Frank Foreman is out early on his farm on the I-10 Frontage Road in Iowa, tending to all the figs that have ripened overnight. Frank has 16 trees to tend, all coming from cuttings of the same tree in Andrus Cove. He says it's all trial and error.
"Like everything else, if at first you don't succeed, you keep trying," said Frank. "Eventually you will succeed. You'll get trees that load up and make a lot of figs."
Kristy Foreman says she wants to learn everything about the fig business from her grandfather.
"My grandparents would always tell me that we were doing it just like they did it 60, 70, 80 years ago," said Kristy. "I remember how fun it was climbing up in the tree, getting the figs, tasting the syrup. I loved being a part of something that my grandparents loved doing so much."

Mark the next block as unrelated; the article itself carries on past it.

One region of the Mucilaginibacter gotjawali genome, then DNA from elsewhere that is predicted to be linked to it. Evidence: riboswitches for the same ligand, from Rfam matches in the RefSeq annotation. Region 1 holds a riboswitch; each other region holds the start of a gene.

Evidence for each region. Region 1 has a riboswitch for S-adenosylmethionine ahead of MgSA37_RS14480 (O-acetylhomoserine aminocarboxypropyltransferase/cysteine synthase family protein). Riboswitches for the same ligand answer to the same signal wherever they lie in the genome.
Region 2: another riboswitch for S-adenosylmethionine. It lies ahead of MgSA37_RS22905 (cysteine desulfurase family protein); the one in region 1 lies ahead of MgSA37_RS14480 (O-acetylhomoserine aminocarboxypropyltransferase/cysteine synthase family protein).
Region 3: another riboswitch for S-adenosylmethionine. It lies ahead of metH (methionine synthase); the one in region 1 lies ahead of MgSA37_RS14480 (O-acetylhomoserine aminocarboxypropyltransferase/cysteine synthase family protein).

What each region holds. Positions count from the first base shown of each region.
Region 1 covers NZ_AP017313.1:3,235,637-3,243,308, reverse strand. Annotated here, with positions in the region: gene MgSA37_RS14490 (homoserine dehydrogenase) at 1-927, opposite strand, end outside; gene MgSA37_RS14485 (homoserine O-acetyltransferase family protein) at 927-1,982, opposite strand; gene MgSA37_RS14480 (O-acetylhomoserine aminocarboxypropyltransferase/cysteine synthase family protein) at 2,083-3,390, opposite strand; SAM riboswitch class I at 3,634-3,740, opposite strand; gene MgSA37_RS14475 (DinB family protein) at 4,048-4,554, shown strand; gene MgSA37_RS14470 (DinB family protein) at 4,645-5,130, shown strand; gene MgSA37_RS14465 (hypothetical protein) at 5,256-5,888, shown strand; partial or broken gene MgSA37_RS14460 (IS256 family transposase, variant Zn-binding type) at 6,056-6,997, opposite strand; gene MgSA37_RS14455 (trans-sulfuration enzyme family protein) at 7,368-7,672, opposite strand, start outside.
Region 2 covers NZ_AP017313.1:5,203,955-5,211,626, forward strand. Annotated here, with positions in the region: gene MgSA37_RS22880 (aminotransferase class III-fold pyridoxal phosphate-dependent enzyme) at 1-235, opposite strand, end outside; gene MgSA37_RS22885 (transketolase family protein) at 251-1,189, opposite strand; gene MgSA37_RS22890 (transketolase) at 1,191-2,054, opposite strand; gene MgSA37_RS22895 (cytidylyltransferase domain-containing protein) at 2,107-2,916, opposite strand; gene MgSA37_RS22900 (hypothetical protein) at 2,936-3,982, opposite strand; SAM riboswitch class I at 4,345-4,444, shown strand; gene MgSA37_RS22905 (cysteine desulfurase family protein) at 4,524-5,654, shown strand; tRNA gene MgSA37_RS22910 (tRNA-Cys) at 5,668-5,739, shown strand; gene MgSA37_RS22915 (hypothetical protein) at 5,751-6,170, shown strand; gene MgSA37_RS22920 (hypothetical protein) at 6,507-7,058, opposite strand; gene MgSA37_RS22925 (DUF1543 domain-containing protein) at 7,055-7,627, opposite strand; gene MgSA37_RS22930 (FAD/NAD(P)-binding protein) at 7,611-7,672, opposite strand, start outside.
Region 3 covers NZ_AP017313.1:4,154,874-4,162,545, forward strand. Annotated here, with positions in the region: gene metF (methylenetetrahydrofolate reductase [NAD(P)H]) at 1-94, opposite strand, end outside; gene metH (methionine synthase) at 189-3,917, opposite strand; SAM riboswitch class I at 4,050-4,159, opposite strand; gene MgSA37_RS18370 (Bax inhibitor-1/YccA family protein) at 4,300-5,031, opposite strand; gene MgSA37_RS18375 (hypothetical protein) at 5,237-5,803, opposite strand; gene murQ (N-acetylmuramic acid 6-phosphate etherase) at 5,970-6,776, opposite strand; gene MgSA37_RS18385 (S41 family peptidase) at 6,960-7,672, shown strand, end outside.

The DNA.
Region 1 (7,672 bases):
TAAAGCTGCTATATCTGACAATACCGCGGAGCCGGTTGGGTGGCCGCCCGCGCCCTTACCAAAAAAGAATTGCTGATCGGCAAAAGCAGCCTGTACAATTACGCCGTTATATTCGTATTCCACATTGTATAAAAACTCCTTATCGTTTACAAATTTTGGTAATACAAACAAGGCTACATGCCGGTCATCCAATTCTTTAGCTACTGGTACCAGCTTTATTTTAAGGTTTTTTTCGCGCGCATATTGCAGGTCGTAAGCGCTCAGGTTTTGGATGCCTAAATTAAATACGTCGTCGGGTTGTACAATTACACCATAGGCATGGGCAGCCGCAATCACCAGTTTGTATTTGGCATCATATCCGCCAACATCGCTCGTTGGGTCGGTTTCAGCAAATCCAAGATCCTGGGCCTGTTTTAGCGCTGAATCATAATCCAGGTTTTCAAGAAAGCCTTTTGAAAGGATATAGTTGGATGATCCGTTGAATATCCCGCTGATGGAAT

It's a bumper crop this year. The Foremans say it may be because of the a wet spring and early summer. Kristy and Frank say they have a solution to keeping the birds from getting all their figs. They take the ones on the bottom. They let the birds have the ones at the top.
"I pick what I can reach. I don't use a ladder. I get what I can reach, and the squirrels get the rest."
"My friend in Toronto that I went to private school with emailed me last night and said she paid 22 dollars for 18 of these."
The morning's harvest of figs are cleaned and then either sold raw or cooked into preserves. Kristy has learned to keep it simple: "Just figs, sugar and water."
The Foreman's have a Facebook page. Check it out at